Governor Cooper Tours Pediatric Office in Orange County to Highlight Eligibility for Children 5-11 to Receive COVID-19 Vaccine

RALEIGH, NC (November 4, 2021) — Today, Governor Roy Cooper and North Carolina Department of Health and Human Services (NCDHHS) Secretary Mandy K. Cohen, M.D. toured Chapel Hill Pediatrics and Adolescents, P.A. in Orange County to see their operations to vaccinate children ages 5-11. The pediatrician’s office will begin administering vaccines for children ages 5-11, following the Food and Drug Administration’s (FDA) authorization of a lower dose of the Pfizer-BioNTech COVID-19 vaccine for children and the Center for Disease Control and Prevention’s (CDC) recommendation that children ages 5–11 receive the vaccine.

Pfizer-BioNTech COVID-19 Vaccine Now Available for Children Ages 5-11…

“This safe and effective vaccine will provide children with an extra layer of protection, so they can continue to safely attend school in-person, spend time with their friends and play sports,” Gov. Cooper said. “We are grateful for the hard work of state health officials who have been preparing for this moment and the providers across the state who are beginning to administer this vaccine. Children are vulnerable to the COVID-19 virus and it’s important to make sure they are protected.”

“As a parent, having a safe vaccine to protect my young daughters from COVID-19 is a huge relief,” said NCDHHS Secretary Mandy K. Cohen, M.D. “I am getting them vaccinated because I want to do everything possible to keep them healthy and to get them safely back to the things they love.”

Chapel Hill Pediatrics and Adolescents, P.A. is a pediatric center with offices in Chapel Hill and Durham, dedicated to providing high-quality medical care to sick and well infants, children and adolescents in a supportive, caring and respectful environment. The pediatric center works to make it easy for community members to get a COVID-19 shot by holding community outreach events and clinics.

“Vaccinating children against Covid-19 gets us another step closer to the end of this pandemic,” said Dr. Mary Braithwaite, pediatrician at Chapel Hill Pediatrics & Adolescents. “At Chapel Hill Pediatrics & Adolescents we also see vaccinating children as an additional way to reduce their risk of illness while they are back in school in person. We have reviewed the data, listened to our health leaders and we are confident that these vaccines are beneficial and safe.”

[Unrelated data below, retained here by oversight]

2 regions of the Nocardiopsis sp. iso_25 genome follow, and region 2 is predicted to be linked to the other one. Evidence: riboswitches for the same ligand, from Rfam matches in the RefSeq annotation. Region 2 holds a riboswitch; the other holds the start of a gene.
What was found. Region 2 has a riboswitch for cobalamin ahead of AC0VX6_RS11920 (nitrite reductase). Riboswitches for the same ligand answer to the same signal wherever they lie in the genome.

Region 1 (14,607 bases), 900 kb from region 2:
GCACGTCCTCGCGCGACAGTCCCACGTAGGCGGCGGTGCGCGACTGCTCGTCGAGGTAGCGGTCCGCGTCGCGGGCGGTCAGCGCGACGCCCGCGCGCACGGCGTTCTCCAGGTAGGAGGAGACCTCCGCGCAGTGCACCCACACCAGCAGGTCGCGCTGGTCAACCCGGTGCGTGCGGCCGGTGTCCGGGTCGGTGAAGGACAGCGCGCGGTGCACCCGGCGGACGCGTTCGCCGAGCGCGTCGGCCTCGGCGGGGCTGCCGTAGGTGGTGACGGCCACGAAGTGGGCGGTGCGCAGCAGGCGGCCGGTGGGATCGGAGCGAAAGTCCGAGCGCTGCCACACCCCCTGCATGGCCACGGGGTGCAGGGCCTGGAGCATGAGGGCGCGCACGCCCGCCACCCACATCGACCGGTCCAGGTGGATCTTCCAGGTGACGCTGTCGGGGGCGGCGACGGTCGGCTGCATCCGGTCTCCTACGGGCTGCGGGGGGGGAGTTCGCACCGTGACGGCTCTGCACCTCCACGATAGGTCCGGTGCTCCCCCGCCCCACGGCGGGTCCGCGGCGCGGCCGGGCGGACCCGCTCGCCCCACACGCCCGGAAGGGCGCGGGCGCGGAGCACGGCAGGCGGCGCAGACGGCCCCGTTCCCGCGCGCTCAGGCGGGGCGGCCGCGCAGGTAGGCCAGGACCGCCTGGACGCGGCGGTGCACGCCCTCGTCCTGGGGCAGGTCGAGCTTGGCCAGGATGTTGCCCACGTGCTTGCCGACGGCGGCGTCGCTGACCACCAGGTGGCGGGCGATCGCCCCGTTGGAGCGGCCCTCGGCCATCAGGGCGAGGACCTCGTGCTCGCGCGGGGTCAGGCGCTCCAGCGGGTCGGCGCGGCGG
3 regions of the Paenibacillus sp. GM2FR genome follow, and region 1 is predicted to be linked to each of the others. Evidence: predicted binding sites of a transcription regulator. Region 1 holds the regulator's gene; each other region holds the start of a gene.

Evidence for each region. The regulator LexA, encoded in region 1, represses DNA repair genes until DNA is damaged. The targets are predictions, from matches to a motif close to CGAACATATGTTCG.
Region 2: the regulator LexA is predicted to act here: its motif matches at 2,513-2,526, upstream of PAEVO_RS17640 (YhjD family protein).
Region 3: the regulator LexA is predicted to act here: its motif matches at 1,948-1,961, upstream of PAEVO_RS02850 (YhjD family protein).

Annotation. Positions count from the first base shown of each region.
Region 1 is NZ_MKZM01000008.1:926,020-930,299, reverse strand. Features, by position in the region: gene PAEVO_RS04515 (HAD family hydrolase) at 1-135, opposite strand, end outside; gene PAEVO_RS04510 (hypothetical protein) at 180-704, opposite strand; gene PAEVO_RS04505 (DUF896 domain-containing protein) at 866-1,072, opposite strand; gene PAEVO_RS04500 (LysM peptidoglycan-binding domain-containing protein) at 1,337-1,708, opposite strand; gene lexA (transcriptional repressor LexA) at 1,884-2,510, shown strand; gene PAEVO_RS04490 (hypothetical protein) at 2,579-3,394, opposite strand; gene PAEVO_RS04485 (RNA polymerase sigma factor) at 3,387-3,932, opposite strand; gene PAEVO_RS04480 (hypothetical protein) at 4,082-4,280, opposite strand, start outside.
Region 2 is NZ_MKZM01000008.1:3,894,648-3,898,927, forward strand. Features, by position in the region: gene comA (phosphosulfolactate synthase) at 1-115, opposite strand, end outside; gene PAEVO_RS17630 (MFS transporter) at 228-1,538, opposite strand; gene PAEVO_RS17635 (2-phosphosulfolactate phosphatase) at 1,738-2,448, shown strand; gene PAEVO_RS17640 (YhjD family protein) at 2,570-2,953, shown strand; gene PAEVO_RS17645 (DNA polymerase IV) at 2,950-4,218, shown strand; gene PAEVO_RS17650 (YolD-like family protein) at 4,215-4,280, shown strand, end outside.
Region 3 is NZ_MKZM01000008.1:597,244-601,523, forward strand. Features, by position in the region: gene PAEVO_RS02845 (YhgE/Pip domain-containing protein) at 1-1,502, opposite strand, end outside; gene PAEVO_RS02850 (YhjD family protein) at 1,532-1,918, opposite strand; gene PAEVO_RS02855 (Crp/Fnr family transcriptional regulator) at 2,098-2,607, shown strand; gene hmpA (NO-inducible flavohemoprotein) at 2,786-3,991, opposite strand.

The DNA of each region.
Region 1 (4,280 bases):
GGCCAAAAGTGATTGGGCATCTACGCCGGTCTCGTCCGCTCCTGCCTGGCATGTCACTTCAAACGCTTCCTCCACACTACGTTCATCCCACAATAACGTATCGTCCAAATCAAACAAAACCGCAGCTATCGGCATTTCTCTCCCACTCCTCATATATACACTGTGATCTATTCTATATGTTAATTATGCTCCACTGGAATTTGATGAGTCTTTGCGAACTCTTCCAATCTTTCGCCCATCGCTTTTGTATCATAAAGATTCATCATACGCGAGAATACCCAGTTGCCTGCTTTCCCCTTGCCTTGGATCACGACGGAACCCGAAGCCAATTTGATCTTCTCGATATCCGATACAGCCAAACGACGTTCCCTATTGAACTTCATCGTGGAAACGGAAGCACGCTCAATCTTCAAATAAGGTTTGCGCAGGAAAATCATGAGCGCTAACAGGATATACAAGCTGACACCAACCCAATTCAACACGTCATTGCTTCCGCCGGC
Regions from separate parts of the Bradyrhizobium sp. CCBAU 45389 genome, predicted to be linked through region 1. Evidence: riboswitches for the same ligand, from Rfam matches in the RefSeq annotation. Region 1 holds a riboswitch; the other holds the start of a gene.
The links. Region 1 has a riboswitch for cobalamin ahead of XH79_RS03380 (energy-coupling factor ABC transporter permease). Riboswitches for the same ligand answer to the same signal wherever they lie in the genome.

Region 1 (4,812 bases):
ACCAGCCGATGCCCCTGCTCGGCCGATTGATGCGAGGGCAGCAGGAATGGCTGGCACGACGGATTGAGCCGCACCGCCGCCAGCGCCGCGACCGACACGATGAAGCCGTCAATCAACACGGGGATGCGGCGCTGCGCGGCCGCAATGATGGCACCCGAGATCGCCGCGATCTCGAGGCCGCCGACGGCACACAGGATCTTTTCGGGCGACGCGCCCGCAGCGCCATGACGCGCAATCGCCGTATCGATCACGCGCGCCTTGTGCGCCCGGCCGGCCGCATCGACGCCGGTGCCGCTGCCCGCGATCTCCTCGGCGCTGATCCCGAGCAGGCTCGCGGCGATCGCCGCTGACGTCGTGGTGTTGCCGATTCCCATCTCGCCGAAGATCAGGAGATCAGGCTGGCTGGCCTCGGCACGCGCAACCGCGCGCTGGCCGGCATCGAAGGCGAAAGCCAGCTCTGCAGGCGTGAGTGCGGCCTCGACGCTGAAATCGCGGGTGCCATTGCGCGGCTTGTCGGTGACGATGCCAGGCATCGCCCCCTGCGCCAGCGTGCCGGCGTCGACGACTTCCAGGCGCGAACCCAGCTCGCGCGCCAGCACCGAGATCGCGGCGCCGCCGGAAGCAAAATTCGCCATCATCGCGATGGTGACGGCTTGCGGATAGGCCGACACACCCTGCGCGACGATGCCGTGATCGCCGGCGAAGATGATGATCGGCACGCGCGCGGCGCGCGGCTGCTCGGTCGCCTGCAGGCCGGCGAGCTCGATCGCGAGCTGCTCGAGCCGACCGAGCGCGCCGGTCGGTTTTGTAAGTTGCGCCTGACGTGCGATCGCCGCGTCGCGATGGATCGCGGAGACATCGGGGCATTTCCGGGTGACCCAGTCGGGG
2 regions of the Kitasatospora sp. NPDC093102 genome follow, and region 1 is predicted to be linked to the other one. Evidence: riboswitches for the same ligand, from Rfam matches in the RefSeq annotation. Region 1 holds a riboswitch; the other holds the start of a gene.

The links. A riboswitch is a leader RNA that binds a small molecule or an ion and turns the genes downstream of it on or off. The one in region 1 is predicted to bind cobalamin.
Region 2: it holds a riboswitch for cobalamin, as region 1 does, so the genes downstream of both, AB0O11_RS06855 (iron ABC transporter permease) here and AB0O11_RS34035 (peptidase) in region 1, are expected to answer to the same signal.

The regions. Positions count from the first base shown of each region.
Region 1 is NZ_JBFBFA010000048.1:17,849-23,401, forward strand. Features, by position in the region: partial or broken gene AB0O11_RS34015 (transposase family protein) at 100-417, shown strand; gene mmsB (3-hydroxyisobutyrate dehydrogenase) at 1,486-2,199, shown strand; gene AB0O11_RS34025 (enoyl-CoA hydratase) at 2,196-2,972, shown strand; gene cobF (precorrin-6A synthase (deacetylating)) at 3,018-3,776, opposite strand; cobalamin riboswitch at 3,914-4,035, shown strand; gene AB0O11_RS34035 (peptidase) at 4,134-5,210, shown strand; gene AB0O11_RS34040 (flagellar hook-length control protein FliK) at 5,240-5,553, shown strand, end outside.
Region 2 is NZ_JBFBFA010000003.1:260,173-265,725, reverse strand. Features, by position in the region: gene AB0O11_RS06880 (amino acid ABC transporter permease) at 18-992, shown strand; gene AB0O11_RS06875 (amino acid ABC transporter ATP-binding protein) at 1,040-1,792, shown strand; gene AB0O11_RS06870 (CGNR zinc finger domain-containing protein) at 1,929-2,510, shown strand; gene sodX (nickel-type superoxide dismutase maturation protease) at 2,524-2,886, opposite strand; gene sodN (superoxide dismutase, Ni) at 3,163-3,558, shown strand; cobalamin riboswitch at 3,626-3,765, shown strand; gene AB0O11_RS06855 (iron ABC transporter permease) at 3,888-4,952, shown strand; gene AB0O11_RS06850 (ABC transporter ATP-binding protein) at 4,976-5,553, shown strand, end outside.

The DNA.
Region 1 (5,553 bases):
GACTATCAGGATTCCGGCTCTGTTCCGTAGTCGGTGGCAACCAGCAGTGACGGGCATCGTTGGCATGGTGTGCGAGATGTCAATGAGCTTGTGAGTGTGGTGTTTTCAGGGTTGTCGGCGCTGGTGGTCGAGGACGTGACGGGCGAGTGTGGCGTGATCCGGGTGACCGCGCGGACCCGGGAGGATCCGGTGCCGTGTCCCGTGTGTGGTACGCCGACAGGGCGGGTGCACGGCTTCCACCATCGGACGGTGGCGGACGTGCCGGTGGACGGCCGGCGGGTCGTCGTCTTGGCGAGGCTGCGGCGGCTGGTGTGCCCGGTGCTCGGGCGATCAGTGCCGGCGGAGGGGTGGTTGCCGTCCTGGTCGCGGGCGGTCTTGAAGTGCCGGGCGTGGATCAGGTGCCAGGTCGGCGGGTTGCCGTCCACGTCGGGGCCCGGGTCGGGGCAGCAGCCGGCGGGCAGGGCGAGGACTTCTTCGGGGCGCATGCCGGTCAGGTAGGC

On Tuesday, the FDA authorized a lower dose of the Pfizer-BioNTech COVID-19 vaccine for children ages 5-11 and the CDC recommended children in this age group get the shot. The Pfizer vaccine has already been approved for people ages 12 and older.

NCDHHS has been working with pediatricians, family medicine providers, local health departments, pharmacies and other vaccine providers so they are operationally ready to administer vaccines.

Children are given two doses of the Pfizer vaccine. Each dose is one-third the amount given to people ages 12 and older. Trials show that the vaccine produces a similar immune response in children 5–11 as in older kids and adults ages 16–25. There were no safety concerns or serious side effects noted in the clinical trials.

To date, North Carolina has administered more than 11.6 million doses of the vaccine. Seventy-one percent of adults have received at least one shot, including 92 percent of North Carolinians ages 65 and older. Sixty-seven percent of adults have been fully vaccinated.

People can learn more about the state’s vaccine distribution at (English) or (Spanish). Use NCDHHS’ online tool Find a Vaccine Location to find a nearby vaccine site. Call the state’s COVID-19 vaccine hotline at 888-675-4567.

A Governor Cooper’s Press Office Release